As an Italian Communist, I can assure you that no such a restriction exists in both France and Italy. Came back from China a few weeks ago and even in the very Communist Beijing, toilets were flushing at full power.

      > Can my old toilet be de-calcified

      Try with cheap vinegar, may be CLR...
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      Re: 50 year old toilet

      Sun, January 15, 2006 - 5:32 PM
      Arg! You are totally infuriating! The $100 ones work FANTASTIC. You don't need a foo-foo $500 communist one. Don't buy a $40 one. But you are fixated on this whole 'toilets cost too much' when there is obviously some OTHER issue you are not disclosing or you would have said 'great I'll get a $100 one - cheers'. I hate it when DIYers have some secrset undisclosed agenda that makes them ask questions then ignore all the advise they get. To decalcify, use hydrochloric acid. There are a large number of heavy duty toilet cleaning products that are HCl and will do what you want. The side effect is that they ruin the glazing, but your old toilet is not glazed on the inside and it sounds like what you are really asking for is a $5 quick fix so there it is.

      Note to others: do not use HCl cleaning products on your toilet except as a last resort.
      • Re: 50 year old toilet

        Sun, January 15, 2006 - 10:14 PM
        <undisclosed agenda>

        ive never heard toilet trouble sound so mysterious before.

        ;)
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          Re: 50 year old toilet

          Sun, January 15, 2006 - 11:08 PM
          It's clearly part of some grand conspiracy and we are unwilling shills in the secret agenda!

          Come clean! Admit what this is really about - the number 58 is some sort of code.
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            Re: 50 year old toilet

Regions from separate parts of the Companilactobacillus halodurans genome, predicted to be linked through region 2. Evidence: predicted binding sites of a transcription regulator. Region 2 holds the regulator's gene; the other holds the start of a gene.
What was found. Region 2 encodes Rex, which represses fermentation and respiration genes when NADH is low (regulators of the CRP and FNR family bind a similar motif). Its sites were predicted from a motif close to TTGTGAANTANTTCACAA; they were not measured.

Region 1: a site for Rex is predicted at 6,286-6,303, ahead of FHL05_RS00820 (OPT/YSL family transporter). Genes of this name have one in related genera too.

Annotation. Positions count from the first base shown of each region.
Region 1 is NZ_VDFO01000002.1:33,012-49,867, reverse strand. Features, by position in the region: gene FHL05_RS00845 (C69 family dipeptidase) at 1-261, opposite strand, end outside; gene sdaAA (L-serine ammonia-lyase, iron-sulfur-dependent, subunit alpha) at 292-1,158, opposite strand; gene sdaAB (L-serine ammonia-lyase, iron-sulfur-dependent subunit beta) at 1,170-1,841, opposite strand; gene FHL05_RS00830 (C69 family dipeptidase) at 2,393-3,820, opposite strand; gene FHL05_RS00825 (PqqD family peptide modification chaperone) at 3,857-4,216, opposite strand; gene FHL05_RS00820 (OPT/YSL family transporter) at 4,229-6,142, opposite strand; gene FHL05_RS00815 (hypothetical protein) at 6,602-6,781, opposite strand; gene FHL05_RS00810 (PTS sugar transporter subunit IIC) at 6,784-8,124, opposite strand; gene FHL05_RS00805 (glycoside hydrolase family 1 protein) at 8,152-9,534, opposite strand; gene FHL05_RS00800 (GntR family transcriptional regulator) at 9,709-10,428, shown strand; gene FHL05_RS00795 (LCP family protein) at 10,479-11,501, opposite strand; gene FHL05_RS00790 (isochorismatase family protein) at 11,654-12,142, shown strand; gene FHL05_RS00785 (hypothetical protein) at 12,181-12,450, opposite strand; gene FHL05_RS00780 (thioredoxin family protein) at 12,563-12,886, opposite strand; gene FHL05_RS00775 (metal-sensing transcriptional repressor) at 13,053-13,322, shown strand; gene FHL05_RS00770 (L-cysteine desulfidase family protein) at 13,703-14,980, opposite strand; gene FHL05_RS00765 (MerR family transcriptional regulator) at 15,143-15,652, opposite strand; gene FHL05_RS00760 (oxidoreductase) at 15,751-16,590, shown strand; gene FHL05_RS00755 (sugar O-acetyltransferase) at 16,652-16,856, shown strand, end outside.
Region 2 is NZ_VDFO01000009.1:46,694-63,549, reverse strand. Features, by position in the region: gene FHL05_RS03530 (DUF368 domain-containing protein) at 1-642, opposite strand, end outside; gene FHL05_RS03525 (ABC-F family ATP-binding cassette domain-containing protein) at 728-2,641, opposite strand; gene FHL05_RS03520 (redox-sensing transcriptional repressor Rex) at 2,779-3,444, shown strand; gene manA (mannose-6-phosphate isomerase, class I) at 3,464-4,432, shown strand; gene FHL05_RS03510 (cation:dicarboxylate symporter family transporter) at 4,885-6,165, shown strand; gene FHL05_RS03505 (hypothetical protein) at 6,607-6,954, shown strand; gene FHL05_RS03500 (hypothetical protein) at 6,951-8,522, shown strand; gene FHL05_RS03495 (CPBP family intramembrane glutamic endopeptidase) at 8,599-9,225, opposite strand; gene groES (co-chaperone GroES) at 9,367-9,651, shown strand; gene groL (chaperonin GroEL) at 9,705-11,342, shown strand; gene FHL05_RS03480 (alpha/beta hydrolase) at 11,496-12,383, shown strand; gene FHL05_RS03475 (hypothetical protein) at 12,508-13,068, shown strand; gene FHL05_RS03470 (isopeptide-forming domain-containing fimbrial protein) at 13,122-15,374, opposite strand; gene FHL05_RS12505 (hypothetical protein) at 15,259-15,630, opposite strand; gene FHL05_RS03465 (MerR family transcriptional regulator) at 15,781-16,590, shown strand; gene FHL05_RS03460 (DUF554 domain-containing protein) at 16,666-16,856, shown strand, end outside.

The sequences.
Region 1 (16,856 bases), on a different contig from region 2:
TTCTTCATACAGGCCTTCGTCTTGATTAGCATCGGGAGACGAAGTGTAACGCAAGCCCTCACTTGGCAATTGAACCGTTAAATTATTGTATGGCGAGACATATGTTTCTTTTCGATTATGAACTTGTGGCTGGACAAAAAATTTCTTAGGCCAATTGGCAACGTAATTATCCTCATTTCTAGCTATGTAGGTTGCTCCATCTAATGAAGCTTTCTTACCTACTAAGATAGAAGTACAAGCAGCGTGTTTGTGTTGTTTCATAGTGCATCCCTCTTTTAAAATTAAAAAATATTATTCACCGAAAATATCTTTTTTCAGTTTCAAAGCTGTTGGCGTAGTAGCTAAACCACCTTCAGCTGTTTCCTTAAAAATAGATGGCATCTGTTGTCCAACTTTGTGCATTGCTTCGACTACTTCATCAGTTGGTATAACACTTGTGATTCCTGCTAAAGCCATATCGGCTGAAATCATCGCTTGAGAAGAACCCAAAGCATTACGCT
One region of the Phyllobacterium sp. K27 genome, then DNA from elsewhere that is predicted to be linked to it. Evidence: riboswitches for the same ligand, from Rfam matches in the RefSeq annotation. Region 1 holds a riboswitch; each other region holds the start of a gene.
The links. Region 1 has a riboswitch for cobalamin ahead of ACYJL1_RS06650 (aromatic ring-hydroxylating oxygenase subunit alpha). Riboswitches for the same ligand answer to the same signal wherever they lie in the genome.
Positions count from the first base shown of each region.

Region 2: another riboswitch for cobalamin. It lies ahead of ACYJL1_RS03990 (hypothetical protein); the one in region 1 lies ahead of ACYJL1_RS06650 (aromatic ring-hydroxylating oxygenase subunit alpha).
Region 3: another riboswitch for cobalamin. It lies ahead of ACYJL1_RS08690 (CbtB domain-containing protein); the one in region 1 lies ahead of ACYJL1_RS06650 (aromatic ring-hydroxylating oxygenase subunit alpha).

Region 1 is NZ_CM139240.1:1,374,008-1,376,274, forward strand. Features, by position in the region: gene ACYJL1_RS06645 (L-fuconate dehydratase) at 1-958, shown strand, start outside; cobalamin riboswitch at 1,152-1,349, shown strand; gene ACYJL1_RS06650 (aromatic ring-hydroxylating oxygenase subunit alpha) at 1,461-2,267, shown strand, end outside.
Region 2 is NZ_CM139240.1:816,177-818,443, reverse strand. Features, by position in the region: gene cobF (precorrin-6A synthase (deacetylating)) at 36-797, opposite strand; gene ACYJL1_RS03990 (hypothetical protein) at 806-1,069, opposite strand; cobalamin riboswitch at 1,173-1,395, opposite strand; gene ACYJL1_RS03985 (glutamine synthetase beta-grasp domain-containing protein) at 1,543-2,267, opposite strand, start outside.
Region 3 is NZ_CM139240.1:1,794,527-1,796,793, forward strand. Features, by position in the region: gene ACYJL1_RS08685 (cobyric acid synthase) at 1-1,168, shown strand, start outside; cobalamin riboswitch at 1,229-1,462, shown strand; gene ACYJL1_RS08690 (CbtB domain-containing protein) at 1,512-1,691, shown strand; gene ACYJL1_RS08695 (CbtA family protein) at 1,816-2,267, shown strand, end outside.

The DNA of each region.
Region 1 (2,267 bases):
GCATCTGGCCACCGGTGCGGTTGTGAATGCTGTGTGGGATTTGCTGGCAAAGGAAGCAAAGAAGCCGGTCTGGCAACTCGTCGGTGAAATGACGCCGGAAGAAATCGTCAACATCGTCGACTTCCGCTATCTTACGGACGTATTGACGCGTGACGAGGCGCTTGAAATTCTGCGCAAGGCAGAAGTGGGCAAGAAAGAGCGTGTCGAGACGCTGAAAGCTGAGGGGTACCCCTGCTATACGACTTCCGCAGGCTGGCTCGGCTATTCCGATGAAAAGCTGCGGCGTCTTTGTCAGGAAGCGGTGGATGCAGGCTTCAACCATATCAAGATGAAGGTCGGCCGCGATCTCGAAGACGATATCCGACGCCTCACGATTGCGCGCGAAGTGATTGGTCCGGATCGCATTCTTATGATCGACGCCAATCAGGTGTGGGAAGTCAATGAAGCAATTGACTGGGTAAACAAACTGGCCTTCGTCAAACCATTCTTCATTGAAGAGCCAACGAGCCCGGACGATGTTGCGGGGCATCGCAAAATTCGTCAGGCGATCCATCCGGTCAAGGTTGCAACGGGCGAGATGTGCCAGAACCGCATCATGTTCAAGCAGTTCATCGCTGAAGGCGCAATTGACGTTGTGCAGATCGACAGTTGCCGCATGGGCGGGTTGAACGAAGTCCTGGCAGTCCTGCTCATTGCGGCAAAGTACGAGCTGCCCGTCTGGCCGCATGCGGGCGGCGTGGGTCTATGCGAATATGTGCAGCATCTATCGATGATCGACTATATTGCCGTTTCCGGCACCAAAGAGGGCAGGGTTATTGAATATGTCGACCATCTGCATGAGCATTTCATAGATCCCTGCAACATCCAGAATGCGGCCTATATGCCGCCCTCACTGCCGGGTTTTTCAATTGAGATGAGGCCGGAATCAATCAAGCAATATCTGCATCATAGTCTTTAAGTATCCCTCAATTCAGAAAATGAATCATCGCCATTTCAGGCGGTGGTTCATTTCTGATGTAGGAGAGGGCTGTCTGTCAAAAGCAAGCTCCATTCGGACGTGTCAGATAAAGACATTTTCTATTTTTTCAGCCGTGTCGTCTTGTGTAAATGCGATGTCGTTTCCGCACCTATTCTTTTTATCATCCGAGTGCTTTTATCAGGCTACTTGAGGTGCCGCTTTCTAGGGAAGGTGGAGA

Mon, January 16, 2006 - 11:42 AM
            Y'all are too funny.

            Think I have an agenda? Yeah, I am not just some owner of a few rental units and a small business attorney. Actually, I am a shrill for the luxury toilet manufacturers association. I am a plant. I am here to propagandize you all into buying $14,000 toilets. Now go out and do it!

            But seriously, no way am I buying some cheap Home Depo Glacier Bay toilet for my rental properties. At least not unless someone can demonstrate that it is made by the same companies that make the good stuff and is just cheaper because it is a store brand. So far, most Glacier Bay products I have purchased have already found their way into the municipal land fill.

            If I must buy something new, I look for top quality goods from a company that has earned its reputation and that will last and not cause me anymore trouble or complaints from my tenants.

            Bu I'm not going to go out and buy some status symbol toilet either, and I am not a sucker for designer brand names. It's just a toilet.

            All I wanted to know is if I could fix the thing without replacing the toilet.
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    remove the calcium build up...

    Sun, January 15, 2006 - 8:50 PM
    Lime away.
    • Re: remove the calcium build up...

      Mon, January 16, 2006 - 1:52 PM
      Lime away is a good way to go! Or you can go to you city and ask them what they doing to save water? Some (not all cities) will pay you to bye a new one!
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        I think this is a really silly thread...

        Mon, January 16, 2006 - 2:00 PM
        yep - most municipalities anymore will give you a break/rebate for buying a low flush toilet...

        I bought a low flush (1.6 gal) American Standard at Home Depot for less than $100 four years ago and have had no problems with it since (we use American Standard at the hospital where I work and they seem pretty okay).
        • return on investment

          Mon, January 16, 2006 - 4:36 PM